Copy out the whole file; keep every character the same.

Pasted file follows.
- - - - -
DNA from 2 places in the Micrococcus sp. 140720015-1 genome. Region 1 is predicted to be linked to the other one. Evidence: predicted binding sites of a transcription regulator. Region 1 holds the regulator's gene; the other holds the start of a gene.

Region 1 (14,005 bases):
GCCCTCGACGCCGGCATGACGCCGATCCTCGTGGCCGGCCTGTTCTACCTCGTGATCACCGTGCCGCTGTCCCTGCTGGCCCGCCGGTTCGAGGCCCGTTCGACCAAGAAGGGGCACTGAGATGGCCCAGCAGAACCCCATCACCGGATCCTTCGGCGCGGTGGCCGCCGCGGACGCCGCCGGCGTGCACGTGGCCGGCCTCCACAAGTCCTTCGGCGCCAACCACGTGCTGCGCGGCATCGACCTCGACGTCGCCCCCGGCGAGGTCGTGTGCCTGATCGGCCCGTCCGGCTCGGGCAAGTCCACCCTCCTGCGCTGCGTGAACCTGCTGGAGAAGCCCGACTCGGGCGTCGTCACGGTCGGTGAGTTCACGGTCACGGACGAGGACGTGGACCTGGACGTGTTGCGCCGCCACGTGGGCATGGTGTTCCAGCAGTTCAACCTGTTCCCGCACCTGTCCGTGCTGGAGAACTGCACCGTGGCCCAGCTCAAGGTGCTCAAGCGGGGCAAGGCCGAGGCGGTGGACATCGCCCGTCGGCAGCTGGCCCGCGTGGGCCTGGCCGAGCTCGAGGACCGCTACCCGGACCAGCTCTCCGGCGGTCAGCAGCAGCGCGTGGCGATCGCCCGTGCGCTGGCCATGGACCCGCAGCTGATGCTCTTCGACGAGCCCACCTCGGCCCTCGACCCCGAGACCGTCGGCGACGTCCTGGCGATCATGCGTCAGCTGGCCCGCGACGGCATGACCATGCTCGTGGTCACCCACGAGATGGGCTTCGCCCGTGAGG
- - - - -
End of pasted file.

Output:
DNA from 2 places in the Micrococcus sp. 140720015-1 genome. Region 1 is predicted to be linked to the other one. Evidence: predicted binding sites of a transcription regulator. Region 1 holds the regulator's gene; the other holds the start of a gene.

Region 1 (14,005 bases):
GCCCTCGACGCCGGCATGACGCCGATCCTCGTGGCCGGCCTGTTCTACCTCGTGATCACCGTGCCGCTGTCCCTGCTGGCCCGCCGGTTCGAGGCCCGTTCGACCAAGAAGGGGCACTGAGATGGCCCAGCAGAACCCCATCACCGGATCCTTCGGCGCGGTGGCCGCCGCGGACGCCGCCGGCGTGCACGTGGCCGGCCTCCACAAGTCCTTCGGCGCCAACCACGTGCTGCGCGGCATCGACCTCGACGTCGCCCCCGGCGAGGTCGTGTGCCTGATCGGCCCGTCCGGCTCGGGCAAGTCCACCCTCCTGCGCTGCGTGAACCTGCTGGAGAAGCCCGACTCGGGCGTCGTCACGGTCGGTGAGTTCACGGTCACGGACGAGGACGTGGACCTGGACGTGTTGCGCCGCCACGTGGGCATGGTGTTCCAGCAGTTCAACCTGTTCCCGCACCTGTCCGTGCTGGAGAACTGCACCGTGGCCCAGCTCAAGGTGCTCAAGCGGGGCAAGGCCGAGGCGGTGGACATCGCCCGTCGGCAGCTGGCCCGCGTGGGCCTGGCCGAGCTCGAGGACCGCTACCCGGACCAGCTCTCCGGCGGTCAGCAGCAGCGCGTGGCGATCGCCCGTGCGCTGGCCATGGACCCGCAGCTGATGCTCTTCGACGAGCCCACCTCGGCCCTCGACCCCGAGACCGTCGGCGACGTCCTGGCGATCATGCGTCAGCTGGCCCGCGACGGCATGACCATGCTCGTGGTCACCCACGAGATGGGCTTCGCCCGTGAGG